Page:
Bakker pursued a PhD in philosophy then decided to become a writer rather than make a career in academia. He still writes journal articles and speaks at conferences.What is the lesson that Tolkien teaches us with Middle-earth? The grand moral, I think, is that the illusion of a world can be so easily cued. Tolkien reveals that meaning is cheap, easy to conjure, easy to believe, so long as we sit in our assigned seats. This is the way, at least, I thematically approach my own world-building. Like a form of cave-painting.
The idea here is to look at culture as a meaning machine, where ‘meaning’ is understood not as content, but in a post-intentional sense: various static and dynamic systems cuing various ‘folk’ forms of human cognition. Think of the wonder of the ‘artists’ in Chauvet, the amazement of discovering how to cue the cognition of worlds upon walls using only charcoal. Imagine that first hand, that first brain, tracking that reflex within itself, simply drawing a blacked finger down the wall.
Traditional accounts, of course, would emphasize the symbolic or representational significance of events such as Chauvet, thereby dragging the question of the genesis of human culture into the realm of endless philosophical disputation. On a post-intentional view, however, what Chauvet vividly demonstrates is how human cognition can be easily triggered out of school. Human cognition is so heuristic, in fact, that it has little difficulty simulating those cues once they have been discovered. Since human cognition also turns out to be wildly opportunistic, the endless socio-practical gerrymandering characterizing culture was all but inevitable. Where traditional views of the ‘human revolution’ focus on utterly mysterious modes of symbolic transmission and elaboration, the present account focuses on the processes of cue isolation and cognitive adaptation. What are isolated are material/behavioural means of simulating cues belonging to ancestral forms of cognition. What is adapted is the cognitive system so cued: the cave paintings at Chauvet amount to a socio-cognitive adaptation of visual cognition, a way to use visual cognitive cues ‘out of school’ to attenuate behaviour. Though meaning, understood intentionally, remains an important explanandum in this approach, ‘meaning’ understood post-intentionally simply refers to the isolation and adaptation of cue-based cognitive systems to achieve some systematic behavioural effect. The basic processes involved are no more mysterious than those underwriting camouflage in nature. [...]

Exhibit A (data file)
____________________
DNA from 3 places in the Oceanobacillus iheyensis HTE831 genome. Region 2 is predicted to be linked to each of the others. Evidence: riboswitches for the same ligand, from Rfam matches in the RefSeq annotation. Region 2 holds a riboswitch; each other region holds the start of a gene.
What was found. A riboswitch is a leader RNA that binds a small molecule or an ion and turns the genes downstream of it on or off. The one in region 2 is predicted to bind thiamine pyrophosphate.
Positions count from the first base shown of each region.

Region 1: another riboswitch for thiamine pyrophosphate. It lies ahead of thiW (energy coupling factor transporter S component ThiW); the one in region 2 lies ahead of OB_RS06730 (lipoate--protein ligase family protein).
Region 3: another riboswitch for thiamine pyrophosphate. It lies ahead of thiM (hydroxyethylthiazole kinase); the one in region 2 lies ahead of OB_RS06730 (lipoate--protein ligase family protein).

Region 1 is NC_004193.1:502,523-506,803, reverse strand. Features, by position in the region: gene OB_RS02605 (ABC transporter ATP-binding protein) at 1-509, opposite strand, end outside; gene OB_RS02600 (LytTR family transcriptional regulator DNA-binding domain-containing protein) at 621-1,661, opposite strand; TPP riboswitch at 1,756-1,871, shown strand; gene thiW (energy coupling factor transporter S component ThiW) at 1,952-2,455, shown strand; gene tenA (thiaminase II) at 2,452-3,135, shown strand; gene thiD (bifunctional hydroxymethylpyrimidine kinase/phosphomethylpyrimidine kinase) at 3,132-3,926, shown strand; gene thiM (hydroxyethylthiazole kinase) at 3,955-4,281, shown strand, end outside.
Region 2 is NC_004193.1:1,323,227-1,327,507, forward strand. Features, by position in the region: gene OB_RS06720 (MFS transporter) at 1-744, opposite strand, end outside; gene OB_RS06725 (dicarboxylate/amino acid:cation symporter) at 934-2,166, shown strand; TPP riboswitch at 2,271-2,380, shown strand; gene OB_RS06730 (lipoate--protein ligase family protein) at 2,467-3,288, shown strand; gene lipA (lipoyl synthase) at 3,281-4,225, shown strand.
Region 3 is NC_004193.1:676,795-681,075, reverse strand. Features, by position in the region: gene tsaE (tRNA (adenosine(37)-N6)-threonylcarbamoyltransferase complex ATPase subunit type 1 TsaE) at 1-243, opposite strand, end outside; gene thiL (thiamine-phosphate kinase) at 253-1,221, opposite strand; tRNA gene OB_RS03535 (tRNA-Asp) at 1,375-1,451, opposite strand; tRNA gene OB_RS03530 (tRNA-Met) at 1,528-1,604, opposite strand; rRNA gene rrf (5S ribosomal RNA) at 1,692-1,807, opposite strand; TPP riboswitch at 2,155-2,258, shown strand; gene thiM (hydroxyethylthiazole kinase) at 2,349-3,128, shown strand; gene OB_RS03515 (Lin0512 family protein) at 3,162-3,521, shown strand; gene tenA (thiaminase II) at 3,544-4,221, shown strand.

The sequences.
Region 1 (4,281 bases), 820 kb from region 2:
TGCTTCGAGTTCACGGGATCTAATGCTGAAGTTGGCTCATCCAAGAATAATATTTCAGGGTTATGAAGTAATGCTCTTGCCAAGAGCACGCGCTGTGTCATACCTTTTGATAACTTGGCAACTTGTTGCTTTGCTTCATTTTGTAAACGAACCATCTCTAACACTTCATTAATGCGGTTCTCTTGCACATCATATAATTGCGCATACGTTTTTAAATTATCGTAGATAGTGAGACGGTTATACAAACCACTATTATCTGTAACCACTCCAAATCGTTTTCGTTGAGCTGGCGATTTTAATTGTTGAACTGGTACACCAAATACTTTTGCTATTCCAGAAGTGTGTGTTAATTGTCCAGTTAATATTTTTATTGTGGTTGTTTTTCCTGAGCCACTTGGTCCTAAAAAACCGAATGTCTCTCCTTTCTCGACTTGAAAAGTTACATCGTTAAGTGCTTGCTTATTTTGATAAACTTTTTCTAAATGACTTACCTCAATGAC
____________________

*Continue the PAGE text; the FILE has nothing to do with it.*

Met, this will be catnip to you, I think.